In response to the recent theft of 16 fire hydrants in northwest Redlands, city officials are touting a bill that would make it a crime for junk dealers to trade in fire hydrants, manhole covers and above-ground plumbing fixtures known as backflow devices.
The fire hydrants were stolen between the evening of Sept. 11 and early morning Sept. 12, on West Lugonia Avenue, Research Drive, Almond Avenue and Bryn Mawr Avenue, a city spokesman said Monday.
Two bills introduced this year by State Sen. Bill Emmerson, R-Hemet, are intended to make it easier to prosecute metal theft, Redlands spokesman Carl Baker said.
"Senate Bill 1387 would make it a crime for junk dealers or recyclers to possess fire hydrants, manhole covers or municipal backflow devices without a written certification from the agency or utility that owned the material," Baker said.
Junk dealers found possessing any of the items without written certification would be subject to fines up to $3,000, Baker said.
"Senate Bill 1045 would help recover agency and utility costs, holding junk dealers and recyclers civilly liable for the damages incurred due to metal theft, including repair and replacement costs," Baker said.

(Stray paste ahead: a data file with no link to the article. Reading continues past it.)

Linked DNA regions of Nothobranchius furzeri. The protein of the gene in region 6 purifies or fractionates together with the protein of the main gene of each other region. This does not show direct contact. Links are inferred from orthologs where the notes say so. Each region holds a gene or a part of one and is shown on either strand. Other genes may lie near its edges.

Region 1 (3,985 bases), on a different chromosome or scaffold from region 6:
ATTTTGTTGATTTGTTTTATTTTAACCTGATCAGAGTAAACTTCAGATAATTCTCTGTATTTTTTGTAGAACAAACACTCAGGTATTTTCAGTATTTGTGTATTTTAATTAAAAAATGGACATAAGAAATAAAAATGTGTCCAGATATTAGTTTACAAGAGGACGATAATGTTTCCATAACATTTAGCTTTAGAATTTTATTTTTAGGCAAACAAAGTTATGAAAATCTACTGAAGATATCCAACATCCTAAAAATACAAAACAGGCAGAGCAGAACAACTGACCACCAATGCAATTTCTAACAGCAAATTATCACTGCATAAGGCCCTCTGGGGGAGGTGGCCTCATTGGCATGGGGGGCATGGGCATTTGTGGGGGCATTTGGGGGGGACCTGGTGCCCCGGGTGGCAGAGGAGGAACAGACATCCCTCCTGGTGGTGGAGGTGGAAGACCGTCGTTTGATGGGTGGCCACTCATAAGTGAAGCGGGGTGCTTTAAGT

Both bills are awaiting signature by Gov. Jerry Brown, Baker said.
"Metal theft is still a problem throughout California as the price of metal continues to climb," Emmerson said when he introduced the bills earlier this year. "Not only does it cause damage to both public and private property, it can also seriously threaten public health and safety."
Emmerson currently serves in the 37th State Senate District, and he is running for re-election in November in the newly-created 23rd District that includes Redlands and Loma Linda. A pdf map of the 23rd District is attached to this report.
The estimated cost of replacing the stolen Redlands hydrants will be $40,000, according to city Municipal Utilities and Engineering Department staff.
"Even greater than the financial burden may be the public safety risk the thefts represent," Baker said Monday. "Because of the lack of water to fight fires and the large area affected, the ability to suppress fires in the area has been severely reduced, causing a significant risk to lives and property."
Baker urged the public to call police dispatch at (909) 798-7681 or 911 any time they see anyone other than a uniformed firefighter or city employee working on a fire hydrant, manhole or backflow device, especially at night.
Anonymous tips can be provided by texting 274637 using the keyword "REDTIP."